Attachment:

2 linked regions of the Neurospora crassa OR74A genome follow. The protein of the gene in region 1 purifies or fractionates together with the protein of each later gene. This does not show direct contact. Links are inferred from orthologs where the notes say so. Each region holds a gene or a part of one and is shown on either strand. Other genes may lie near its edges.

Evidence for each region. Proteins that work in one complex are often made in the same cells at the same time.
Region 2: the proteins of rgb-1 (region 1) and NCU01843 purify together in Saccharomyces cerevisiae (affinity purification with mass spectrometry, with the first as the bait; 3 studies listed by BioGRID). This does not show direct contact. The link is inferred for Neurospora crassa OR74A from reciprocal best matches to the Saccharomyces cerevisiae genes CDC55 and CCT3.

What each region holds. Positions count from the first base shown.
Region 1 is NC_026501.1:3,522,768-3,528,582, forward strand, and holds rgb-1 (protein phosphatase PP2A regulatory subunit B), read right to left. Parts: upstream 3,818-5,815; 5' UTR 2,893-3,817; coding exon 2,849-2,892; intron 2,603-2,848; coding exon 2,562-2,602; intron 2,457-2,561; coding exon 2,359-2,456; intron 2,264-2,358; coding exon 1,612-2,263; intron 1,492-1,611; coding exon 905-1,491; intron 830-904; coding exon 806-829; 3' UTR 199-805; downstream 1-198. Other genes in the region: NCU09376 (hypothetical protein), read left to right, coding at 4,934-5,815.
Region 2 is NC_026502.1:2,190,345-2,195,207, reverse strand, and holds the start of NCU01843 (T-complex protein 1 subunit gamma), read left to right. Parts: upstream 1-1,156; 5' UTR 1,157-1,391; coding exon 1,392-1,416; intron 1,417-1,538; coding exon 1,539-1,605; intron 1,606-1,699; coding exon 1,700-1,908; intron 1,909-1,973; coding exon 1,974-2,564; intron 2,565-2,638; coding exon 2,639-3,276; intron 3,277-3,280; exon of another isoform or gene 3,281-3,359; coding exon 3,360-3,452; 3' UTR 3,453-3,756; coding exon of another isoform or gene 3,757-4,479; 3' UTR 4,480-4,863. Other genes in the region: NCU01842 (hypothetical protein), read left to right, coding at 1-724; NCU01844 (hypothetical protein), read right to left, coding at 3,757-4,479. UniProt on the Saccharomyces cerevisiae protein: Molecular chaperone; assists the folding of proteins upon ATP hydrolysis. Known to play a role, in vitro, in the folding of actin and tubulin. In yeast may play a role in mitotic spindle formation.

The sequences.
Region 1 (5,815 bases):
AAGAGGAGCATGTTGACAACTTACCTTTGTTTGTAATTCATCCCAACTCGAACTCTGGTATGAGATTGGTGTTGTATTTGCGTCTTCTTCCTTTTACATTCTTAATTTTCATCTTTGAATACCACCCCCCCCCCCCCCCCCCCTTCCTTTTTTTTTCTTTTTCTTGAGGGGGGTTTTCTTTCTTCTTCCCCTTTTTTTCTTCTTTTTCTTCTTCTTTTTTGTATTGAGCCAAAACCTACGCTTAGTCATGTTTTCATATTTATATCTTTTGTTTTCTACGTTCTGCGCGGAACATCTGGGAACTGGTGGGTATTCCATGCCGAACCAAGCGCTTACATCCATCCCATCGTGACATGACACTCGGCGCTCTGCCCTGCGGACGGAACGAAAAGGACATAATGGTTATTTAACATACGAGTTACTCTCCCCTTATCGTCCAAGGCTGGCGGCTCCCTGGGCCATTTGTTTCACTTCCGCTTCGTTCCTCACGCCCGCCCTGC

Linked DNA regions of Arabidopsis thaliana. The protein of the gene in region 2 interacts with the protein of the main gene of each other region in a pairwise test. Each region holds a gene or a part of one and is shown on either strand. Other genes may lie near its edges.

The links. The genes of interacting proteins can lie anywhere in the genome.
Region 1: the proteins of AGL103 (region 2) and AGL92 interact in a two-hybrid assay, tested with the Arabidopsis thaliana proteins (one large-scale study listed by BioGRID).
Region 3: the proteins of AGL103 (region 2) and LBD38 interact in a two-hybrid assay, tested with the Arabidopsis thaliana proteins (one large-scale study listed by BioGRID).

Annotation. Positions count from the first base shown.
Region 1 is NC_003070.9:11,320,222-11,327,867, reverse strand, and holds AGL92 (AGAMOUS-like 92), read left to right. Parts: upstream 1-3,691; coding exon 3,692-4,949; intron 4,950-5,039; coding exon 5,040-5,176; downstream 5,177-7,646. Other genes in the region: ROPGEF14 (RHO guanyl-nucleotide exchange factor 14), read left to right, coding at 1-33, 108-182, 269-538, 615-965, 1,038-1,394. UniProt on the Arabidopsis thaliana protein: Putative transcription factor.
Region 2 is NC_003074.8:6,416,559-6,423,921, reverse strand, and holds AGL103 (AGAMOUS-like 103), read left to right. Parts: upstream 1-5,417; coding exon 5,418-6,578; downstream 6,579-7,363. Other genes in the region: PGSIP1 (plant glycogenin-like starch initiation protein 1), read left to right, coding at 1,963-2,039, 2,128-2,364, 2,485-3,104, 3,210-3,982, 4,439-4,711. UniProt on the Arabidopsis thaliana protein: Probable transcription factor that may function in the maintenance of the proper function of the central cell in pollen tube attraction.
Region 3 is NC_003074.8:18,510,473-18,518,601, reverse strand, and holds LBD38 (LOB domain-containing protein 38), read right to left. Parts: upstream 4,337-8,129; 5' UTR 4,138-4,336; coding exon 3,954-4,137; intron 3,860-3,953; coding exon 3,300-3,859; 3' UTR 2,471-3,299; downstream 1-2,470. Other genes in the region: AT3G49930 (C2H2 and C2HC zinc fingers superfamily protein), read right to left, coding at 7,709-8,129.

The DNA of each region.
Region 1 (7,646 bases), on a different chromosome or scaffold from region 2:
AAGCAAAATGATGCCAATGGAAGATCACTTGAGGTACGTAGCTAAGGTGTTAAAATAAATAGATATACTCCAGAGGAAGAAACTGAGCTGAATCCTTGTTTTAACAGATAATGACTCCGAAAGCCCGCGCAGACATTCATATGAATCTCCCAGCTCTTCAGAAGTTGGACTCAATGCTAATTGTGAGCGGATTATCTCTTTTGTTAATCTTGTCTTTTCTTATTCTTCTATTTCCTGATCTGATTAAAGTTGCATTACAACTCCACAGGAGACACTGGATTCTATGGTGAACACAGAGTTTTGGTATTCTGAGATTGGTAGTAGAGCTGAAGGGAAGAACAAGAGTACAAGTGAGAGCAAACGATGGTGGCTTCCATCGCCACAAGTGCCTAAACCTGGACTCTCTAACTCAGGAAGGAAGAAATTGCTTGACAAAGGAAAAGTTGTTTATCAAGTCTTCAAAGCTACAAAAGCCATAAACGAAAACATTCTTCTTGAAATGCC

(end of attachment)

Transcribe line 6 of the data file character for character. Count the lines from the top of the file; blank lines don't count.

Region 2 is NC_026502.1:2,190,345-2,195,207, reverse strand, and holds the start of NCU01843 (T-complex protein 1 subunit gamma), read left to right. Parts: upstream 1-1,156; 5' UTR 1,157-1,391; coding exon 1,392-1,416; intron 1,417-1,538; coding exon 1,539-1,605; intron 1,606-1,699; coding exon 1,700-1,908; intron 1,909-1,973; coding exon 1,974-2,564; intron 2,565-2,638; coding exon 2,639-3,276; intron 3,277-3,280; exon of another isoform or gene 3,281-3,359; coding exon 3,360-3,452; 3' UTR 3,453-3,756; coding exon of another isoform or gene 3,757-4,479; 3' UTR 4,480-4,863. Other genes in the region: NCU01842 (hypothetical protein), read left to right, coding at 1-724; NCU01844 (hypothetical protein), read right to left, coding at 3,757-4,479. UniProt on the Saccharomyces cerevisiae protein: Molecular chaperone; assists the folding of proteins upon ATP hydrolysis. Known to play a role, in vitro, in the folding of actin and tubulin. In yeast may play a role in mitotic spindle formation.